At the end of a television interview shortly after her re-election on Nov. 6, U.S. Sen. Amy Klobuchar, D-Minn., had some words of wisdom for her colleagues in Congress:
“Courage in the next few years is not going to be just standing by yourself giving some speech on the left or the right. Courage is going to be whether you’re willing to stand next to someone you don’t always agree with for the betterment of this country.”
That was the message she had heard across Minnesota, Klobuchar said, and a dominant message throughout the country in the recent election.
It should go without saying that the top priority for any elected official is to do what is best for his or her city, state or nation. That sentiment was clear among a generation of federal lawmakers such as Howard Baker, George McGovern, Bob Dole and Nancy Kassebaum, all of whom knew how to work across the aisle, compromise and move the country forward.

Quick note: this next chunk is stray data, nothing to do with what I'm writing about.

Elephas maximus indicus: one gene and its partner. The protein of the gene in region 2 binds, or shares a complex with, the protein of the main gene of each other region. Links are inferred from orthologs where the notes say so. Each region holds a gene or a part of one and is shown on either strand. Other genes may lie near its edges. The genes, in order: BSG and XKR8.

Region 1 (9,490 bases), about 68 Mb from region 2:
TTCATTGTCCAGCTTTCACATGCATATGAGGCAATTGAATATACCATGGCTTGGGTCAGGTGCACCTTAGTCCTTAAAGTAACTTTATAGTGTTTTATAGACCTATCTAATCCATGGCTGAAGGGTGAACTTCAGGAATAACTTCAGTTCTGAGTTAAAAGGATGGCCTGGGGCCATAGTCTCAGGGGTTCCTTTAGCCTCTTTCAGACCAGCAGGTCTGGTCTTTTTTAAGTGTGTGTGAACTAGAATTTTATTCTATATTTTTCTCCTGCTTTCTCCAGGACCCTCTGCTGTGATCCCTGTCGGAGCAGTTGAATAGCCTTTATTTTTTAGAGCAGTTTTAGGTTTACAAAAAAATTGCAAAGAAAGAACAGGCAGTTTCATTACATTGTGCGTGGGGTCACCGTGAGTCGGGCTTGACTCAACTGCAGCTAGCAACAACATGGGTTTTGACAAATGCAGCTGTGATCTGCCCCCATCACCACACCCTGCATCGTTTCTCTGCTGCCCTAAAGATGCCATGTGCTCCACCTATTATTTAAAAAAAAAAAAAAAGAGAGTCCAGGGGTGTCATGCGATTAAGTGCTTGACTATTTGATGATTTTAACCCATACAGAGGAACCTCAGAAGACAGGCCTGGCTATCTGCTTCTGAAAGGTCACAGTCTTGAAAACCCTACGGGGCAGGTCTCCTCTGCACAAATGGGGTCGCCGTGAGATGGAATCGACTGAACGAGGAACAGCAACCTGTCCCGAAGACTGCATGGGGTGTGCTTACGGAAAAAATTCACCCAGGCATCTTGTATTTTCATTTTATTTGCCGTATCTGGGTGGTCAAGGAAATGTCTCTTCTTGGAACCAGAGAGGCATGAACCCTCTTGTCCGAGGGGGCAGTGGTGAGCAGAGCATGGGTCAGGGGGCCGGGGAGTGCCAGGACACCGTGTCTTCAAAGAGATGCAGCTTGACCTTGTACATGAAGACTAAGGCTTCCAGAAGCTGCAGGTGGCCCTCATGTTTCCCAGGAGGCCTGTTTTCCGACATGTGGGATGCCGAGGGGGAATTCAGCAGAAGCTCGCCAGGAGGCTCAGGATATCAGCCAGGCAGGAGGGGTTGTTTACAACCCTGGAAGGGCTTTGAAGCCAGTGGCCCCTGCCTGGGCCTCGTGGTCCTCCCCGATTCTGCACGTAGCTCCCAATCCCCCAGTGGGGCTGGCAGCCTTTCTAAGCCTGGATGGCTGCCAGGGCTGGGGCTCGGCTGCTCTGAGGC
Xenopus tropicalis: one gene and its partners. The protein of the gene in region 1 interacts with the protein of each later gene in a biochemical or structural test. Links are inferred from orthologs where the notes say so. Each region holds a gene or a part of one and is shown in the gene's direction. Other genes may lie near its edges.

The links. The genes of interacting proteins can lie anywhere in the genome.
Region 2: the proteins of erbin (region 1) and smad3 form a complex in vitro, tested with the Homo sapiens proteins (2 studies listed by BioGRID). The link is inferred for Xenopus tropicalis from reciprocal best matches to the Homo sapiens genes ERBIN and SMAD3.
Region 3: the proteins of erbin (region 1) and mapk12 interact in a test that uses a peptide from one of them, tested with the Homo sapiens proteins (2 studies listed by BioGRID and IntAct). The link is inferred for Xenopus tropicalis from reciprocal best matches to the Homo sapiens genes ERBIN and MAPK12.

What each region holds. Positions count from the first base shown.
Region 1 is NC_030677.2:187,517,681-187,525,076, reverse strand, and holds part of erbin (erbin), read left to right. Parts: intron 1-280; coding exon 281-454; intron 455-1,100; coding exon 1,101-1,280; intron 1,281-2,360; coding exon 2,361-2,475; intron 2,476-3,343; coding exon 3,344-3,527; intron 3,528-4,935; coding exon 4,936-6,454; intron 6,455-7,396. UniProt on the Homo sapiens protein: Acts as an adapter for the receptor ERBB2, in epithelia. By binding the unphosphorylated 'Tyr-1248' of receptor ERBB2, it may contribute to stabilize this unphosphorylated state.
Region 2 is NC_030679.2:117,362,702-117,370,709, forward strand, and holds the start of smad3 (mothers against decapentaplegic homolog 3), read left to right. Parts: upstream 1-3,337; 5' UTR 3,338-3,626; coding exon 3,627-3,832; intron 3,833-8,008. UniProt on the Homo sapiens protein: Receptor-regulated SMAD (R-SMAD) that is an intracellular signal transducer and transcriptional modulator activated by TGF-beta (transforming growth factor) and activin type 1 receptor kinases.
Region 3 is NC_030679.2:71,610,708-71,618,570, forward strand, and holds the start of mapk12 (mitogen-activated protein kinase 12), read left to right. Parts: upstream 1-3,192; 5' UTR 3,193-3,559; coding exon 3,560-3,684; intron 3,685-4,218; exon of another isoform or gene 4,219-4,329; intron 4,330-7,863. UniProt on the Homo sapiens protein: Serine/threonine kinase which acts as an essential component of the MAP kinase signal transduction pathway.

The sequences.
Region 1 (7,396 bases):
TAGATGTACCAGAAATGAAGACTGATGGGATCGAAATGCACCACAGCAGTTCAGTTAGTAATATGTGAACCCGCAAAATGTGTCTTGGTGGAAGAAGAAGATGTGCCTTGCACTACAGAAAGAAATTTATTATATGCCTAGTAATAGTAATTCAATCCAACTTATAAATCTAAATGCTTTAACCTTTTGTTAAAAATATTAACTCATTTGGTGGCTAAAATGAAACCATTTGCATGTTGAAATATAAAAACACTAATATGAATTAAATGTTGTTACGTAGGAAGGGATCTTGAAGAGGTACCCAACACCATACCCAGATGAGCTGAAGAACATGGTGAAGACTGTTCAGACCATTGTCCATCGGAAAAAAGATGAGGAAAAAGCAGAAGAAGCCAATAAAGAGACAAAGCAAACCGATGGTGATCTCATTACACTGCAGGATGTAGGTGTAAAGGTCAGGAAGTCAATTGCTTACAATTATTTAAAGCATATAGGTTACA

Speaking of Kassebaum, she might be pleased at the number of women she would find in the U.S. Senate next year if she came back for a visit. There currently are 17 women in the U.S. Senate, which was a record number. When the Senate convenes again in January, it will set another record with 20 women on its roster, a fifth of that body.
That number also had caught Klobuchar’s attention. She noted in her interview that the women in the Senate meet monthly for dinner and already are “a cordial bunch across party lines.” She also speculated that in an extremely polarized election season some voters may have “wanted to see more problem-solvers” and “women tend to be problem-solvers.”
Women obviously are not the only people who can solve problems, and the federal government certainly needs all of the problem-solvers and bridge-builders it can muster in the months and years ahead. Sen. Klobuchar’s definition of legislative courage is something every man and woman in government should take to heart. The true mark of courage in Congress today is putting the interests of the county ahead of partisanship.